Review by Fiona Duncan, published 29th May 2011.
It's not as if I haven't done the journey a few times recently, but the speed of the train to the Lakes these days still takes me by surprise. We southerners tend to think of the West Country as accessible for a weekend, but not the north. Wrong: hardly had we settled down, with laptops, papers, bags and coats scattered about us, than our arrival at Oxenholme was announced, causing us to stumble from our carriage in comic-book chaos, hurling our possessions on to the platform.
Thereafter, a thick blanket of peace descended, and I struggle to find a single negative thing to say about this seductive place to stay. You don't even have to hire a car: one is laid on to take you to and from the station.
There are other spoiling hotels of course, but the fact that Gilpin Lodge is family-run by two generations hand in hand makes it special. Twenty-five years ago, John and Christine Cunliffe bought John's grandmother's former home, and created a six-bedroom hotel. Ten years ago their son, Barney ("the business brain"), and his wife, Zoe, joined them; six wildly popular garden suites with hot tubs were added to the mix of rooms; a Michelin star was won and lost; and a long-awaited grandchild, Zia, was born ("she's only three but she tells us that she plans to marry the chef's little boy and run the hotel, so that's all right").
You breakfast at Lake House, dine at Gilpin Lodge. A chauffeur takes you between the two. It's expensive, but worth every penny for the tranquillity that pervades and the impeccable mix of stylish luxury and private-home intimacy. It has been superbly done and includes an elegant, bookish drawing room leading to an open-plan kitchen and sun-filled conservatory and six unimpeachable bedrooms with good furniture and armchairs, lovely lamps, shelves of books and objects and piles of the latest magazines, plus iPads and iPods and classy televisions.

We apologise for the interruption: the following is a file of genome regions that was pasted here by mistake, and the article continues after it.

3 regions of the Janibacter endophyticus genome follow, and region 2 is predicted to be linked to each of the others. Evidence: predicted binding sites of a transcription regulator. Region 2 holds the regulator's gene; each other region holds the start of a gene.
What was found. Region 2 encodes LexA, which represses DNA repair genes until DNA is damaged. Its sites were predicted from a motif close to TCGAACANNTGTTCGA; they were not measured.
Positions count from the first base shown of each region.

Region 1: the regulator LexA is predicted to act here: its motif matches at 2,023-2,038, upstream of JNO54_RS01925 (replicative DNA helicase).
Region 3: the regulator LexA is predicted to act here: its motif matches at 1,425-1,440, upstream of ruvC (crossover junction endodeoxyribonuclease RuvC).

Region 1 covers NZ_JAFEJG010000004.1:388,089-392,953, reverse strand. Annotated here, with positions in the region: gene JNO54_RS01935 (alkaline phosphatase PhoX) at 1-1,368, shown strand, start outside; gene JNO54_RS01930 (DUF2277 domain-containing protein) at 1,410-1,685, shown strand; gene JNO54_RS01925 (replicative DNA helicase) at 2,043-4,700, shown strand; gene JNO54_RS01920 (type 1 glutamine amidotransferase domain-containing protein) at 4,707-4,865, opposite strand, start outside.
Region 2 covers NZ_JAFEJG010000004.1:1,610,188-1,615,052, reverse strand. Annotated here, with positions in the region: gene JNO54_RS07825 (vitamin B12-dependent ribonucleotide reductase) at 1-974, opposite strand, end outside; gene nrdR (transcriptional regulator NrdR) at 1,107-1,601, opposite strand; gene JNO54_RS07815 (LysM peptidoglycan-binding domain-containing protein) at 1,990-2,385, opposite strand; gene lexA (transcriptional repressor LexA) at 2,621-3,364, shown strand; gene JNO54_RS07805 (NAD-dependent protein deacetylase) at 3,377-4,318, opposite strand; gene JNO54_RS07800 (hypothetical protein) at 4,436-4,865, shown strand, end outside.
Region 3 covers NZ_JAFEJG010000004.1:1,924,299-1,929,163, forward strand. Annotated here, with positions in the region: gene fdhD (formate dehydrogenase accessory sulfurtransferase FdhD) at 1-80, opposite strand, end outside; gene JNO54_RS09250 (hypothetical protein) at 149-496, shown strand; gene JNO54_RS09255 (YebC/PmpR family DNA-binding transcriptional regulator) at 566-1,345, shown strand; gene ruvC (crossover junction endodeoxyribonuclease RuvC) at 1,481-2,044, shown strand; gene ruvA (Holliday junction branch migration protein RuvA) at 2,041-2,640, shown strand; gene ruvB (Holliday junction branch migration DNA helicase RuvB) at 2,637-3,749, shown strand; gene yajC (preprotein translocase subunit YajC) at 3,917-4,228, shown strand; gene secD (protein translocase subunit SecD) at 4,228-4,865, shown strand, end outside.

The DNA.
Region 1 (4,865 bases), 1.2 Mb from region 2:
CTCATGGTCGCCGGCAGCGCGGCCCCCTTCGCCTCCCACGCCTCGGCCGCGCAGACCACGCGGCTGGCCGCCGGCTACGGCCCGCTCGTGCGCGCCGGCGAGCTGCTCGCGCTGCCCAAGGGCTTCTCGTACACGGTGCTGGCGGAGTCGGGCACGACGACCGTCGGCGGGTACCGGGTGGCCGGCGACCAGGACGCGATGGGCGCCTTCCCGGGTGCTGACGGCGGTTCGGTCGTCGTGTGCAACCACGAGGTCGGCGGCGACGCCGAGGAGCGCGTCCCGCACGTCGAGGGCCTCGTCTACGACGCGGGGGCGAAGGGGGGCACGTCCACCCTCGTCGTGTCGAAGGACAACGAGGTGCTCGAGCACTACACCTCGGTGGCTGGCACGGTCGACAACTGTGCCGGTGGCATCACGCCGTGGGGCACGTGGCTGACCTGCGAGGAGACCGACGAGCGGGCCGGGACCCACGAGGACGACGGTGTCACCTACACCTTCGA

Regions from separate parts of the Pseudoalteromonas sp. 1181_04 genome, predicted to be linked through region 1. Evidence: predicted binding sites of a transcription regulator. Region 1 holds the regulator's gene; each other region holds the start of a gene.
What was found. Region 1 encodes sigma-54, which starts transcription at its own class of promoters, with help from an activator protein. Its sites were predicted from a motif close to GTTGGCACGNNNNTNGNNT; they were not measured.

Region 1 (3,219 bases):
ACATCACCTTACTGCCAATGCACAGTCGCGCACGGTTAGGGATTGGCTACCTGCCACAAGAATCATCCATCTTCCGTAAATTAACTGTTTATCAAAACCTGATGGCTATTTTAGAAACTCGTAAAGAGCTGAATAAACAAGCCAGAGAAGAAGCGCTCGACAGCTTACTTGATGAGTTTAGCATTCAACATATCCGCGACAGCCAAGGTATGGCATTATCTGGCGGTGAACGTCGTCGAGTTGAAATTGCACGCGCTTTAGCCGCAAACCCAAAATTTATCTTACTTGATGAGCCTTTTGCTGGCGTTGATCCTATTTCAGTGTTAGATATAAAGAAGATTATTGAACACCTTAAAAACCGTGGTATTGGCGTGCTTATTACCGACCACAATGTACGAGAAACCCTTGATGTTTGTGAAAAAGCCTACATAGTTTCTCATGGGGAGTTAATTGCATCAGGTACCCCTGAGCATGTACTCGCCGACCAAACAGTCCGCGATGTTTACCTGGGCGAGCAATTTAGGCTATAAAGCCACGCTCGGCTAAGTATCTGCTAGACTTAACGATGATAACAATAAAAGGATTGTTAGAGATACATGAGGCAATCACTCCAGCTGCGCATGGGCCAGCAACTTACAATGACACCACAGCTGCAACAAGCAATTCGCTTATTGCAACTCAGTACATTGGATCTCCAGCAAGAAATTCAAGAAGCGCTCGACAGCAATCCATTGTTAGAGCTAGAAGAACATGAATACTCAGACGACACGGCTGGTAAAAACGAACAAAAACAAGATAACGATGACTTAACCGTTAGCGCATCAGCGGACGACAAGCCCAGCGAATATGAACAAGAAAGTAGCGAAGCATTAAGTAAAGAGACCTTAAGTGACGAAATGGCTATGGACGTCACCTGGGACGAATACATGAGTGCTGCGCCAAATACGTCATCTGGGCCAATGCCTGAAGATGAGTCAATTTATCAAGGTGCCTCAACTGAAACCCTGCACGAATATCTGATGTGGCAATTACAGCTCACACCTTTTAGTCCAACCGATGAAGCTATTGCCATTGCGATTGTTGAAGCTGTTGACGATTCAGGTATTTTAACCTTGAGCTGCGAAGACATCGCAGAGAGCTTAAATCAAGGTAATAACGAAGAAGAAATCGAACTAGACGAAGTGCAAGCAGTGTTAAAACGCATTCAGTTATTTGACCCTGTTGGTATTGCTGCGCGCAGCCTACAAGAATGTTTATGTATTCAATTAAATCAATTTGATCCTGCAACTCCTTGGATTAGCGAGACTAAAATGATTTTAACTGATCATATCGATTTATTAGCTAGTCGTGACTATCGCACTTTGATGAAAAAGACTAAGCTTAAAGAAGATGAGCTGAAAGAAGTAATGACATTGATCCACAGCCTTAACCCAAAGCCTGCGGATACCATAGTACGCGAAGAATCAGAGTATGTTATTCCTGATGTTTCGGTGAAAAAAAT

There are flowers everywhere, charmingly arranged; a homely utility-room-cum-office has stairs to a light-filled indoor pool and sauna, and a terrace by the tarn with hot tub, outdoor heaters, deck chairs and private corners.
Guests can stroll up to Cat Crag, with a 360 degree panorama stretching as far as the Isle of Man, but many simply stay put – they've even been seen rowing on the lake in their dressing gowns. Then, it's time to change for dinner and set off for Gilpin Lodge, as glamorous yet cosy as Lake House. It may take a while for fellow guests to start chatting, but soon everyone, from Geordie diva on six-inch stilettos to roly-poly matriarch in M & S knitwear, melds together, united by the sheer excellence of the place and the sense of peace and luxury.
- Windermere, Lake District (01539 488818; www.gilpinlodge.co.uk). Doubles from £290 (hotel), £490 (Lake House) per night, including dinner and breakfast. Exclusive use available. Access possible for guests with disabilities. For trains to Oxenholme, contact Virgin Trains (0871 977 4222;www.virgintrains.co.uk)
The Lakes are on your doorstep but much of the joy of Lake House is to stay put. Nothing much more relaxing than an in-room massage from the excellent Amanda, with the sun pouring through the windows and the sound of real birdsong instead of pan pipes or other mood music. Or row on the lake or stroll round it or walk up to Cat's Crag or farther afield. You are 10 minutes' drive from the ferry on Windermere and Windermere Golf course, with stunning view, is almost opposite Gilpin Lodge.
WHERE TO EAT AND DRINK
A two-hour walk takes in the Brown Horse, a local pub with great grub, where all the produce comes from its estate, Winster (as does much of the produce at Gilpin Lodge). A day-long walk could take you to the amazing viewpoint from Gummer's How, then to lunch at the excellent Mason's Arms on Strawberry Bank, then back through the Lyth Valley, famed for damsons, to home and a cream tea.